My fiancée, Christine, and I decided to pick up our Outback in San Francisco. Having previously crawled along the Big Sur coastline behind 34-foot-long, sightseeing motor homes and with utterly no interest in another slog up the featureless Interstate 5, we opted to plane it north from our home in Long Beach, California. Our timely arrival at the peak of San Francisco’s rush hour served two purposes: cheap round-trip airfare and an opportune test scenario for the new Subaru EyeSight system.
For those unacquainted with EyeSight, it utilizes a sweet stereo camera setup mounted near the windshield like tiny, forward-facing missile silos flanking the rearview mirror. It scans the road ahead, gathering information from lane delineations and solid objects both static and moving, and then processes it into numerous useful functions – my favorite, the adaptive cruise control.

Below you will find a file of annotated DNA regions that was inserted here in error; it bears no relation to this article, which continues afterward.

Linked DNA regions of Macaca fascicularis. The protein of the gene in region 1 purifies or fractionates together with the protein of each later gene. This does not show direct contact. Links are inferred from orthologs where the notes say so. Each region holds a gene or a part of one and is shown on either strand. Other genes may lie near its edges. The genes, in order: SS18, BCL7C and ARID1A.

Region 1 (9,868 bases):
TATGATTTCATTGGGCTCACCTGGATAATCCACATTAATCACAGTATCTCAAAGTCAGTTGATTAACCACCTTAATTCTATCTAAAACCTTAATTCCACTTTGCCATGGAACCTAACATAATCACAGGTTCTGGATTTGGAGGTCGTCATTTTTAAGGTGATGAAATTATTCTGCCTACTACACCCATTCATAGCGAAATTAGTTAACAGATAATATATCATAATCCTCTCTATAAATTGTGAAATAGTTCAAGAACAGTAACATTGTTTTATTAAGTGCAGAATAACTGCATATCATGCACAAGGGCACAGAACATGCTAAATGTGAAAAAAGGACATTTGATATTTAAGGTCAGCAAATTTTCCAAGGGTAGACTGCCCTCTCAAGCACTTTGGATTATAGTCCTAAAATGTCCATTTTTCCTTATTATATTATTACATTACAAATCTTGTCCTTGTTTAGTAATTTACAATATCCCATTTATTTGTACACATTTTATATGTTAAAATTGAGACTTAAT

Setting your cruise speed is the same as usual, except now a pyramid stack of three bars appears on the instrument cluster screen, matching the picture on a steering wheel button. Pressing this alters the following distance from the car in front: the minimum setting being space a responsible driver would maintain at highway speeds; the maximum setting inviting a constant flow of overtakers to exploit the Titanic-sized gap you’ve left for them.
The true brilliance of this system isn’t realized until we encounter a punishing traffic crawl. At the ready, with my foot hovering over the brake pedal, the alleged “Subaru Love” phenomenon infects me as the speedometer goes to 0 mph and I haven’t touched the brakes. Having experienced similar systems in vehicles far above this price range, I chuckle as I tap the accelerator to resume my cruise presets when traffic gets going again.
Formerly a technical editor for Road & Track magazine, Jonathan Elfalan freelances as an automotive journalist.
Writer compensated for his impressions.